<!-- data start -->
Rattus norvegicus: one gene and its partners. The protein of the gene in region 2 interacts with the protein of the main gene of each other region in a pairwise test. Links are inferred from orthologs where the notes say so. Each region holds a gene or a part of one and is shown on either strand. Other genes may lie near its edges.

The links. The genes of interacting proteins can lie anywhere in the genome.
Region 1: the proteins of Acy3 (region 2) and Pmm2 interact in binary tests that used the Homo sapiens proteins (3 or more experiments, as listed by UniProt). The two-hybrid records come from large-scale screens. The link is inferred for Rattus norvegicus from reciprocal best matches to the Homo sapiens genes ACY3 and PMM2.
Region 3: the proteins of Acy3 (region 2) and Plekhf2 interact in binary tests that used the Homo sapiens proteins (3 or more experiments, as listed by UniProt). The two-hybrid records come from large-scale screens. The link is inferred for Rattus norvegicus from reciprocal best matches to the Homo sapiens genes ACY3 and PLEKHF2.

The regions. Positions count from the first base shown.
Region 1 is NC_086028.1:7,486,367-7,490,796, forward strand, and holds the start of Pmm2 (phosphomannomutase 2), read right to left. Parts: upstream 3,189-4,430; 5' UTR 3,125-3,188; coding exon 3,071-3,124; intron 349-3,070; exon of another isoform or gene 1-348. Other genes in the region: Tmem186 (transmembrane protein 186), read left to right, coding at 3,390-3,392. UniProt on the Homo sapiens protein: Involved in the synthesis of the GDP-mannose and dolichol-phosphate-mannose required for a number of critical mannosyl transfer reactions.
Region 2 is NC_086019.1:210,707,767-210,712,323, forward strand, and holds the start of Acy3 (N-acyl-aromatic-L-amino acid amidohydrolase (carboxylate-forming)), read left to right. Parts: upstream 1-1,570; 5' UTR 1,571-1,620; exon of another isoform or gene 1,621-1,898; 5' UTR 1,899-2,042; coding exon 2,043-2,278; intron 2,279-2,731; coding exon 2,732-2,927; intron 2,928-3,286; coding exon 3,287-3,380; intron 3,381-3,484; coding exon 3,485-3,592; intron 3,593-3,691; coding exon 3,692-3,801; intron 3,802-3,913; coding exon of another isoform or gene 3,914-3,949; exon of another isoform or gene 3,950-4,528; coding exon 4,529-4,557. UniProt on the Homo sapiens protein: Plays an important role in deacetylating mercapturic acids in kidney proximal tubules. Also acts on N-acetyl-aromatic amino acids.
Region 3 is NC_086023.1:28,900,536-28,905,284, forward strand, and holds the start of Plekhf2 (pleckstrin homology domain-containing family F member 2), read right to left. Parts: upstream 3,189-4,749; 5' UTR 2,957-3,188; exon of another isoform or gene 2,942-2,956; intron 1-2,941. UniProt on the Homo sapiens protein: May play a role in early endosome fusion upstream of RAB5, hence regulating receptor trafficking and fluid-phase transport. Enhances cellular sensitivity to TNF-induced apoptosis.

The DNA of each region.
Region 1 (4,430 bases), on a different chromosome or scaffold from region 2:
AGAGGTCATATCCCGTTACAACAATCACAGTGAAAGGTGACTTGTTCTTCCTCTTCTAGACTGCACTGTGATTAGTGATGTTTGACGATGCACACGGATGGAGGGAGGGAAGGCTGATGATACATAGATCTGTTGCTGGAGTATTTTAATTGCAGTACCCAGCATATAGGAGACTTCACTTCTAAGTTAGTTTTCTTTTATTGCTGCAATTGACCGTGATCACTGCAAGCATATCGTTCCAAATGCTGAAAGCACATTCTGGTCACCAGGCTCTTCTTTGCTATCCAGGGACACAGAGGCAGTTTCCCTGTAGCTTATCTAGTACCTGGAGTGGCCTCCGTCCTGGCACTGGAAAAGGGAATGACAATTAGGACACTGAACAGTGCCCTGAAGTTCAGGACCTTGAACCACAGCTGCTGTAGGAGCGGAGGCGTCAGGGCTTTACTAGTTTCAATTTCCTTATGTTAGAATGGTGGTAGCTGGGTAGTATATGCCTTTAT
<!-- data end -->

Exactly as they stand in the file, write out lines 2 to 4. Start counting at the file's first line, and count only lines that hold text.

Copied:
The links. The genes of interacting proteins can lie anywhere in the genome.
Region 1: the proteins of Acy3 (region 2) and Pmm2 interact in binary tests that used the Homo sapiens proteins (3 or more experiments, as listed by UniProt). The two-hybrid records come from large-scale screens. The link is inferred for Rattus norvegicus from reciprocal best matches to the Homo sapiens genes ACY3 and PMM2.
Region 3: the proteins of Acy3 (region 2) and Plekhf2 interact in binary tests that used the Homo sapiens proteins (3 or more experiments, as listed by UniProt). The two-hybrid records come from large-scale screens. The link is inferred for Rattus norvegicus from reciprocal best matches to the Homo sapiens genes ACY3 and PLEKHF2.